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Comparing ND and the US

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Summary:
There is obviously a great deal of interest in fiscal and economic performance in the US based on recent policy discussions and suggestions. So clearly there will be a great deal to process and digest there. For this post, let’s just consider the movement in US and ND GDP over the last decade plus. This is percentage change in year-over-year fashion to remove any quarterly seasonality. The relatively strong performance for ND from 2006 to around 2012-13 will not be a surprise to anyone that read a post here before. The strength of mining, the lack of banking issues in ND during the Great Recession, and strong state finances insulated the state from the worst of the crisis and aftermath. However, after the commodity cycle hit farms and oil took a dive the state

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There is obviously a great deal of interest in fiscal and economic performance in the US based on recent policy discussions and suggestions. So clearly there will be a great deal to process and digest there. For this post, let’s just consider the movement in US and ND GDP over the last decade plus.

Comparing ND and the US

This is percentage change in year-over-year fashion to remove any quarterly seasonality. The relatively strong performance for ND from 2006 to around 2012-13 will not be a surprise to anyone that read a post here before. The strength of mining, the lack of banking issues in ND during the Great Recession, and strong state finances insulated the state from the worst of the crisis and aftermath.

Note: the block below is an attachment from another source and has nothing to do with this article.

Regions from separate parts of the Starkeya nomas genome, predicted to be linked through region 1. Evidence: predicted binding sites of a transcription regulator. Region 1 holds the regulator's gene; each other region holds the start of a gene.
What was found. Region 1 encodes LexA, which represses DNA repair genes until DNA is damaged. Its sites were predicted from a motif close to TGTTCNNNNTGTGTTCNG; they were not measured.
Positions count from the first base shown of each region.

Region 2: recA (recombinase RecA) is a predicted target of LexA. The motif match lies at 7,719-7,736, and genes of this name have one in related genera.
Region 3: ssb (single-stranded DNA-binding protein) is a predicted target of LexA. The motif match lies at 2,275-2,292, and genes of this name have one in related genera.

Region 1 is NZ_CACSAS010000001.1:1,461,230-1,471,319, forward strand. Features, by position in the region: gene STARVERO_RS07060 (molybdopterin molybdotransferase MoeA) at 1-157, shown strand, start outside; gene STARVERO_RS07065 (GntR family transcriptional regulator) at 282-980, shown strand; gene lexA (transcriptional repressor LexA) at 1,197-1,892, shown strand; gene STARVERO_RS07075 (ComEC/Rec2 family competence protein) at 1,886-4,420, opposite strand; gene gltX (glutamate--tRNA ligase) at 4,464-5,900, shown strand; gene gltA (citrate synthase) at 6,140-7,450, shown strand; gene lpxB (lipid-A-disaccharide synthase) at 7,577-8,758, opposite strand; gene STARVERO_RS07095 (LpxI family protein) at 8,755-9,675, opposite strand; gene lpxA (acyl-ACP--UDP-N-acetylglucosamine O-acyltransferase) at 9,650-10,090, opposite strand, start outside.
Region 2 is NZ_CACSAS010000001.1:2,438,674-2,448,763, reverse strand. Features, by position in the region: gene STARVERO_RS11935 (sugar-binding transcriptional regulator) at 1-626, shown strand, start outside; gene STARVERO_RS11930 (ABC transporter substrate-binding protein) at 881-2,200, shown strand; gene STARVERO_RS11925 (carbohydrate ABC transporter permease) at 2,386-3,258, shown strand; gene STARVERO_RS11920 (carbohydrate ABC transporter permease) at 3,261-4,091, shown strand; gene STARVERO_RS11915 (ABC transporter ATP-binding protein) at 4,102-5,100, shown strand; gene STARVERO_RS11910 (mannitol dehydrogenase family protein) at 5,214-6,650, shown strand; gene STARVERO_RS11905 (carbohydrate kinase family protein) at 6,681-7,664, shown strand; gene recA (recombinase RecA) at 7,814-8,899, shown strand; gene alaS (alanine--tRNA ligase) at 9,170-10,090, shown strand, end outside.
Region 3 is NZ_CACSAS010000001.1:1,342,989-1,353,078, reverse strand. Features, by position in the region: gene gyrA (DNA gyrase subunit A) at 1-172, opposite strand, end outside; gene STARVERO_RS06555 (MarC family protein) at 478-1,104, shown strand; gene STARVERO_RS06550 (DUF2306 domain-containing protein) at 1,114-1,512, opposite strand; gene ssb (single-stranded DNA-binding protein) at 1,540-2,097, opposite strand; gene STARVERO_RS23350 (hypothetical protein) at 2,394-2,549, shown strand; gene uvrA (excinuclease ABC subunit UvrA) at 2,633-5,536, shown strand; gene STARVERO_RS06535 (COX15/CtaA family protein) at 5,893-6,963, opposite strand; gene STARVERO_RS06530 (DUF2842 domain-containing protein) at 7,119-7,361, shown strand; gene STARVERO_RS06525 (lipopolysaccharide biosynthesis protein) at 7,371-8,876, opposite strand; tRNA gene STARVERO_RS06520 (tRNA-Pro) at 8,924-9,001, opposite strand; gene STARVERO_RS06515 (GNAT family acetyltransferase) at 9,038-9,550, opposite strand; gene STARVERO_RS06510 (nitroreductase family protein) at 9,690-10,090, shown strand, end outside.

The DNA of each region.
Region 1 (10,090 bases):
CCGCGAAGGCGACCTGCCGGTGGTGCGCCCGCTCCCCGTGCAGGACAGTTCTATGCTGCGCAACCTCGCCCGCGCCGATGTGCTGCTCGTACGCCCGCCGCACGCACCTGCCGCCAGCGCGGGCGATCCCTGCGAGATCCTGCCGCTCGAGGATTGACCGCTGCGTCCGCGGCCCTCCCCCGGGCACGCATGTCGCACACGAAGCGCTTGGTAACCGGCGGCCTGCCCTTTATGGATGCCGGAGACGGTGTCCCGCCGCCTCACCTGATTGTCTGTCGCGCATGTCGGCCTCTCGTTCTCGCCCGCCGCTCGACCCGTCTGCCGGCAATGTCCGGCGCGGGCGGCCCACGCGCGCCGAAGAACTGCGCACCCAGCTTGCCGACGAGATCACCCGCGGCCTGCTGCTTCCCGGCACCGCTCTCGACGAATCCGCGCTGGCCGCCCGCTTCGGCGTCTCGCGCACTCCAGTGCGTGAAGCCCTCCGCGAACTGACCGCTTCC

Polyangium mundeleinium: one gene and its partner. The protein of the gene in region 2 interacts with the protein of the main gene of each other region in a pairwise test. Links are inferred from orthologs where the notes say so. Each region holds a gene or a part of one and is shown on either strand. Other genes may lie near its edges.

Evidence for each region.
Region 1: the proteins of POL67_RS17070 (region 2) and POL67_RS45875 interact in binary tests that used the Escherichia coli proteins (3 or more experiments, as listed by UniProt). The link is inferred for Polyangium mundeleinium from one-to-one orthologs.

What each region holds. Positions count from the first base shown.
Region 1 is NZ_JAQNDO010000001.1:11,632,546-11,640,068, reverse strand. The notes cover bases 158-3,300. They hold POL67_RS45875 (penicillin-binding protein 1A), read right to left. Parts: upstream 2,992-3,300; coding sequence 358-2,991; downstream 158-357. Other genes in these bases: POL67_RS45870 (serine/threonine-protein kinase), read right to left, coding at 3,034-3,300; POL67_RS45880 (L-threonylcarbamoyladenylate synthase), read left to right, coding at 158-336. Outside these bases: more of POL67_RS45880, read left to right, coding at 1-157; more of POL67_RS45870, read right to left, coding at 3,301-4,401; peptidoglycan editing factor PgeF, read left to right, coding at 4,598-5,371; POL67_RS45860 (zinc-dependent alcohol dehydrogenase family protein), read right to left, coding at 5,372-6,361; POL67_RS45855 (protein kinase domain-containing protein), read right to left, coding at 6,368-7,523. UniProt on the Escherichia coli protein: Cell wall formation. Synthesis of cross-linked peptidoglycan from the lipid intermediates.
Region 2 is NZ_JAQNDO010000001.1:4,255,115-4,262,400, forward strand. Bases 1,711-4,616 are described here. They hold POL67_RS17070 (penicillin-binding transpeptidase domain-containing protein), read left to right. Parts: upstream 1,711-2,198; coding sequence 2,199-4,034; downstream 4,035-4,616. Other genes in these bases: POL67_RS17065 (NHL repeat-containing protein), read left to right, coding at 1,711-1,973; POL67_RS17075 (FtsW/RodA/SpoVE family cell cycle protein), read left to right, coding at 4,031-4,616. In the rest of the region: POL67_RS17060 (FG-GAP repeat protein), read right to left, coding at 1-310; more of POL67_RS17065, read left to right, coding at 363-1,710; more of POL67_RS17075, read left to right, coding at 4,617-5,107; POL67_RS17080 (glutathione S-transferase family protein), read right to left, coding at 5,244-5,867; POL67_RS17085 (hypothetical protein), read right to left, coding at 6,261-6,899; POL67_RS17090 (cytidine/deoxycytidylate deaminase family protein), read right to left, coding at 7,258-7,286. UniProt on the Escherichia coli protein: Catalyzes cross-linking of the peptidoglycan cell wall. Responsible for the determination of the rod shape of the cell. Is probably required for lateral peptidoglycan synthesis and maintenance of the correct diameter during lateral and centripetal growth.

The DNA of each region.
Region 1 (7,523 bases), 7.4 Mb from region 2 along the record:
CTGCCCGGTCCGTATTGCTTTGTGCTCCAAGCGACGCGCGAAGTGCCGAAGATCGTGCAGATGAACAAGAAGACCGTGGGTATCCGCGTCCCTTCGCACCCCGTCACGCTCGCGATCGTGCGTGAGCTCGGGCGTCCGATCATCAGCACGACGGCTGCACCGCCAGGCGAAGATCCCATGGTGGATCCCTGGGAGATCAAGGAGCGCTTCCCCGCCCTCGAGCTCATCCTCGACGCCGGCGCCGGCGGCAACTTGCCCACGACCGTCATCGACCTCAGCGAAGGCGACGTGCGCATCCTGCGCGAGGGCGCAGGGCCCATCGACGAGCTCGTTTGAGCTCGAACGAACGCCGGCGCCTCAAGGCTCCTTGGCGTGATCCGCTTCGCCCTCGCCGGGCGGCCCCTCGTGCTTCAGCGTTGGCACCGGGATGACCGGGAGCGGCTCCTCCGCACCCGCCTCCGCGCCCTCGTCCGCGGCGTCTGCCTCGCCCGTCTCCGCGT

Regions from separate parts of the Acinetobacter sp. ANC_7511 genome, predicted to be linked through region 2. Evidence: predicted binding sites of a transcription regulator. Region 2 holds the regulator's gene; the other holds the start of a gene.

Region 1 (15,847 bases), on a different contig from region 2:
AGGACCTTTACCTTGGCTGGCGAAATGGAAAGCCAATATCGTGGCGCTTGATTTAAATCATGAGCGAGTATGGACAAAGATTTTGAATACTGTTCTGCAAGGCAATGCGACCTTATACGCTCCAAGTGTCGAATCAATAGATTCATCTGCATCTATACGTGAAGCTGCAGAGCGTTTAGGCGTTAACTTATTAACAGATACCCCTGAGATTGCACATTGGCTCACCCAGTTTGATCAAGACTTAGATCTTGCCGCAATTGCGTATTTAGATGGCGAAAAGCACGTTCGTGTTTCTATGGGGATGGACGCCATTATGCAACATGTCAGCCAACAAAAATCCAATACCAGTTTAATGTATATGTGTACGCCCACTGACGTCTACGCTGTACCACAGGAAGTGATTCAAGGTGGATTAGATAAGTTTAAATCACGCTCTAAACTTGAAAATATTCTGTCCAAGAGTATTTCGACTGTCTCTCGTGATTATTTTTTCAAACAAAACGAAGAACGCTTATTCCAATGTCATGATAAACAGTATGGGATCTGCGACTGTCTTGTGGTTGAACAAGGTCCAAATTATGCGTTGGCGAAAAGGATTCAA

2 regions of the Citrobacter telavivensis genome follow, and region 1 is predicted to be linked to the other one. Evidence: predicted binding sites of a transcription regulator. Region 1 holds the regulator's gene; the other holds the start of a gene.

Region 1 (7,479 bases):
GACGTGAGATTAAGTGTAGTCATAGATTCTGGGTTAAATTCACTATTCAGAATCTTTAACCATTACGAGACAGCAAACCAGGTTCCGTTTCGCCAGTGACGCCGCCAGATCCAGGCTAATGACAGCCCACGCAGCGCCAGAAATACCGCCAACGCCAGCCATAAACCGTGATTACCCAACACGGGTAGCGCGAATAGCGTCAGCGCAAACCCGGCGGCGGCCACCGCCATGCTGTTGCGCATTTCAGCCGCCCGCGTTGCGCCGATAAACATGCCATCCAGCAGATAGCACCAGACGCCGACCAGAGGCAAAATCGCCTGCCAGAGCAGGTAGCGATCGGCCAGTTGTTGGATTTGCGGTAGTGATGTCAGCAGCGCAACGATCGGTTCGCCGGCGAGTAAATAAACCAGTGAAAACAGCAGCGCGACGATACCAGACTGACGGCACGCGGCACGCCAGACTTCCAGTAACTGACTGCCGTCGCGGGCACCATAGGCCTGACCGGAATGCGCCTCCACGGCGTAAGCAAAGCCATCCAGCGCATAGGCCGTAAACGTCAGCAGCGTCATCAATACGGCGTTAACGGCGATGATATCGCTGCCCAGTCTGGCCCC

However, after the commodity cycle hit farms and oil took a dive the state underperformed the US as a whole for a time, even with the relatively low increases occurring in the US at the time. One takeaway from here is that ND does not necessarily follow the US pattern, in fact far from it. What we see here is a commodity driven economy within a larger, more diversified economy both outperforming and underperforming in about a 12 year period.

North Dakota is, in some way, doing its own thing, but that does not make the state economy immune from larger US events. In fact, the recent trade war with China and other policy is arguably hitting ND farmers and other industries somewhat more than other states and industries.

There are no clear signals from this small set of years about the integration of US and ND economic cycles. It is too small a set of observations and quite frankly the economy is evolving too rapidly to be sure there are not composition issues to consider as well. There needs to be a more granular look at this data, as well as a combination with policy variables to determine the level of integration and allow state and local policy to act in a more informed way based on national movements.

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